"Liberals ... misunderstand conservatives far more than the other way around."

Haidt wants to change how people think about the culture wars. He first plunged into political research out of frustration with John Kerry's failure to connect with voters in 2004. A partisan liberal, the University of Virginia professor hoped a better grasp of moral psychology could help Democrats sharpen their knives. But a funny thing happened. Haidt, now a visiting professor at New York University, emerged as a centrist who believes that "conservatives have a more accurate understanding of human nature than do liberals."

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"Liberals need to be shaken," Haidt tells me. They "simply misunderstand conservatives far more than the other way around."

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In 1739 the philosopher David Hume wrote that "reason is, and ought only to be the slave of the passions, and can never pretend to any other office than to serve and obey them." Hume disagreed with philosophers who aspired to reason their way to moral truth without examining human nature. An honest inquiry, he argued, reveals that reason is biased and weak while intuition propels our moral lives.

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In 2001, Haidt chambered a bullet at rationalism in a classic paper that tied together moral dumbfounding, philosophy, and recent psychology findings on human judgment, while also bringing in anthropology and primatology. His conclusion: "Most of the action in moral psychology" is in our automatic intuitions. "People do indeed reason, but that reasoning is done primarily to prepare for social interaction, not to search for truth."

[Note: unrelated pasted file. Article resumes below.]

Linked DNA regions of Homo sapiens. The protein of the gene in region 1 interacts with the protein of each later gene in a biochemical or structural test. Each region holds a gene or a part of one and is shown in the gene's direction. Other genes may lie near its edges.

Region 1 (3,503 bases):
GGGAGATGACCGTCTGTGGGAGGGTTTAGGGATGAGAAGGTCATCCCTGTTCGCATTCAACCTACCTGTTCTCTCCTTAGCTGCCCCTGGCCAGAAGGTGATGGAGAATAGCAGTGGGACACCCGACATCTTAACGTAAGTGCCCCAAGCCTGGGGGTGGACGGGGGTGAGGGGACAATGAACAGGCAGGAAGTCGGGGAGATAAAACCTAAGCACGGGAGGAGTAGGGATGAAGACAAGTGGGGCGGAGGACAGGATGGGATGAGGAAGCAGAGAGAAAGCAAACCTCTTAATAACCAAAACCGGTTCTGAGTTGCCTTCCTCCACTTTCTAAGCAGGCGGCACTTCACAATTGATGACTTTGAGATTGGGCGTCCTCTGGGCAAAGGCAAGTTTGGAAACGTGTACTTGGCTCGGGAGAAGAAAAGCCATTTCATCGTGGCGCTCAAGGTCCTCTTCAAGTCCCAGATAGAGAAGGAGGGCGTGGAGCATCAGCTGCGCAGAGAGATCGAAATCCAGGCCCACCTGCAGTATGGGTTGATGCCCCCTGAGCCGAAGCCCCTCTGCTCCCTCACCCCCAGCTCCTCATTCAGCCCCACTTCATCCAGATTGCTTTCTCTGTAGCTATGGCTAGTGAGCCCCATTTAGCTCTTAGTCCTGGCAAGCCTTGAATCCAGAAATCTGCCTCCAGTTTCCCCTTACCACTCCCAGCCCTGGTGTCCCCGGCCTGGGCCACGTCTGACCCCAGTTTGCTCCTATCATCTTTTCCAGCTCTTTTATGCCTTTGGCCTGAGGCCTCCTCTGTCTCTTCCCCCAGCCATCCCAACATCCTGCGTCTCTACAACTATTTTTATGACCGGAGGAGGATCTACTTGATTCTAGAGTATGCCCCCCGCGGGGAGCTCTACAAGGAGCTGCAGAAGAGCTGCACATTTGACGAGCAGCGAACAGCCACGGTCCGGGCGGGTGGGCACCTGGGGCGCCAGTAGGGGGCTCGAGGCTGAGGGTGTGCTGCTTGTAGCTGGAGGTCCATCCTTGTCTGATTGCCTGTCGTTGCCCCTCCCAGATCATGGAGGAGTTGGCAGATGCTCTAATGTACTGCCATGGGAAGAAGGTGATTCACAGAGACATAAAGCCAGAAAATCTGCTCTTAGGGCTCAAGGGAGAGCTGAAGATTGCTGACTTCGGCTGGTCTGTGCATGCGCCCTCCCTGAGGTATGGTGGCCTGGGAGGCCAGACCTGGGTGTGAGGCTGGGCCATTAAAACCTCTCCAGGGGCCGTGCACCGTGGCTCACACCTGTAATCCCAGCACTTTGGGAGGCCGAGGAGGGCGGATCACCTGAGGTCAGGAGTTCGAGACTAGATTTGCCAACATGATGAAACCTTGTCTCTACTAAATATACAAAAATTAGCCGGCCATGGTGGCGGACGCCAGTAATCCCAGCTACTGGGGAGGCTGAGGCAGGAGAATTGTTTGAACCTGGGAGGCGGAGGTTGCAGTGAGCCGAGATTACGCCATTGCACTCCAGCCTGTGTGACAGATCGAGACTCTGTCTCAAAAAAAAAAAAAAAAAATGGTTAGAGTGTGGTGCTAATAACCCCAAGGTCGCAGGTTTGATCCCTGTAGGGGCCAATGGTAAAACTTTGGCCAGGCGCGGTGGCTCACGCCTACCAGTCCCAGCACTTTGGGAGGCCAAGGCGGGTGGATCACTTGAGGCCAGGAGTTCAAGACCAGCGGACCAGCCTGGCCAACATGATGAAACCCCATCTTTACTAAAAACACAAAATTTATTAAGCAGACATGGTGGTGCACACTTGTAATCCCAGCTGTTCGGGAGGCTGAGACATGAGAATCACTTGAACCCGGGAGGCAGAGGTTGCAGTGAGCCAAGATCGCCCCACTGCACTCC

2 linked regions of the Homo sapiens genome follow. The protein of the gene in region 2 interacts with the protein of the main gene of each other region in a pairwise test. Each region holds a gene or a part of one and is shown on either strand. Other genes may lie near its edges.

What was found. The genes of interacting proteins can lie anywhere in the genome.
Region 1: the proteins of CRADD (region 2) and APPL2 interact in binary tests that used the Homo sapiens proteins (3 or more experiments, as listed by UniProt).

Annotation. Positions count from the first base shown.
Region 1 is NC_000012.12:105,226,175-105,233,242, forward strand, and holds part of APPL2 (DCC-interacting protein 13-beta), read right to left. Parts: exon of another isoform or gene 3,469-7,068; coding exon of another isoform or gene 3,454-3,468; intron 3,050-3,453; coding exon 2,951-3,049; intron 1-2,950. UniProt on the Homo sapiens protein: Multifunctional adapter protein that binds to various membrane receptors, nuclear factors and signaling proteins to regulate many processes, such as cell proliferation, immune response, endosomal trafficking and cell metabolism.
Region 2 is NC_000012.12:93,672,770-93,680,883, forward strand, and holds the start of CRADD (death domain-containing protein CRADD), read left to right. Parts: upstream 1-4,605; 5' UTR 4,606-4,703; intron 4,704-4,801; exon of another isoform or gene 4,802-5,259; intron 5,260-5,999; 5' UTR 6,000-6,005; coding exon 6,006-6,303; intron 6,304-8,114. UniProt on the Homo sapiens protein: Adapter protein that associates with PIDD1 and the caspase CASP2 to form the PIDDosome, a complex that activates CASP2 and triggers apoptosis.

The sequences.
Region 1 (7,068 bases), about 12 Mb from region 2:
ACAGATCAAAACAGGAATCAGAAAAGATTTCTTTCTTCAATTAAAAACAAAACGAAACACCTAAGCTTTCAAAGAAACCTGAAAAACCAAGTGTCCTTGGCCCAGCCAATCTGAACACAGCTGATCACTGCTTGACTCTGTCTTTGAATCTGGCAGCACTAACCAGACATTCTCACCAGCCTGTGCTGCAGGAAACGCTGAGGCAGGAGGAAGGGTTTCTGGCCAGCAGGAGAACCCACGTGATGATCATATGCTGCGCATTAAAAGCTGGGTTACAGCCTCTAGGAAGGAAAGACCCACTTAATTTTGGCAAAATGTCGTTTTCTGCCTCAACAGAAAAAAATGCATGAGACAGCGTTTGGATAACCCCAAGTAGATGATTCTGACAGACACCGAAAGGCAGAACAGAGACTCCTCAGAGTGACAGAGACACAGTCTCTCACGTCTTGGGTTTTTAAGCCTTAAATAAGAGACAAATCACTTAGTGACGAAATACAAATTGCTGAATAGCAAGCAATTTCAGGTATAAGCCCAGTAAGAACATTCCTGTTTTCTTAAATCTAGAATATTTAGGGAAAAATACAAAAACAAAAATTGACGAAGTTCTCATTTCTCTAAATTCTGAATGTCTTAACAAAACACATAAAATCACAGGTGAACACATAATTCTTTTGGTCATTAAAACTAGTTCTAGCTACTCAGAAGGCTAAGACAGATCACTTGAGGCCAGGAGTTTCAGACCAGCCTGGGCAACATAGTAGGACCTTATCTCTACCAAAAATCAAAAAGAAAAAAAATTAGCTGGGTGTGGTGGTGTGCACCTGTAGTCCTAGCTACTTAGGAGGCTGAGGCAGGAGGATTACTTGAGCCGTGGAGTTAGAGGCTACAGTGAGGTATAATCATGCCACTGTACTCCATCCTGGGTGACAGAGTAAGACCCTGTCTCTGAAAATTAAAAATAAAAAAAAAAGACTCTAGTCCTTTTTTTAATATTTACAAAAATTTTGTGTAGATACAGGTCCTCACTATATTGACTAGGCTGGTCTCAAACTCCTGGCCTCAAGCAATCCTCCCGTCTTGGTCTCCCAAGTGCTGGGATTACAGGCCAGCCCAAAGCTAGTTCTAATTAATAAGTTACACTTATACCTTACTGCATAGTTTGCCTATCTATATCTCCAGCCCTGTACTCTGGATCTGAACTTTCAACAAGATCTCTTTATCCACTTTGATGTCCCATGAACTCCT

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Haidt sees morality as a "social construction" that varies by time and place. We all live in a "web of shared meanings and values" that become our moral matrix, he writes, and these matrices form what Haidt, quoting the science-fiction writer William Gibson, likens to "a consensual hallucination." But all humans graft their moralities on psychological systems that evolved to serve various needs, like caring for families and punishing cheaters.

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In The Righteous Mind, Haidt attributes his own ideological shift to an intellectual awakening. He came to appreciate the right's insights about social cohesion after reading Conservatism, an anthology edited by the historian Jerry Z. Muller. But he also credits another factor: the end of George W. Bush's presidency. Haidt hated Bush. He couldn't shift his views until that animosity disappeared--until he was no longer an angry partisan fighting another team "for the survival of the world."

In other words, his intuition ruled.

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Via Jonathan Haidt Decodes the Tribal Psychology of Politics - The Chronicle Review - The Chronicle of Higher Education.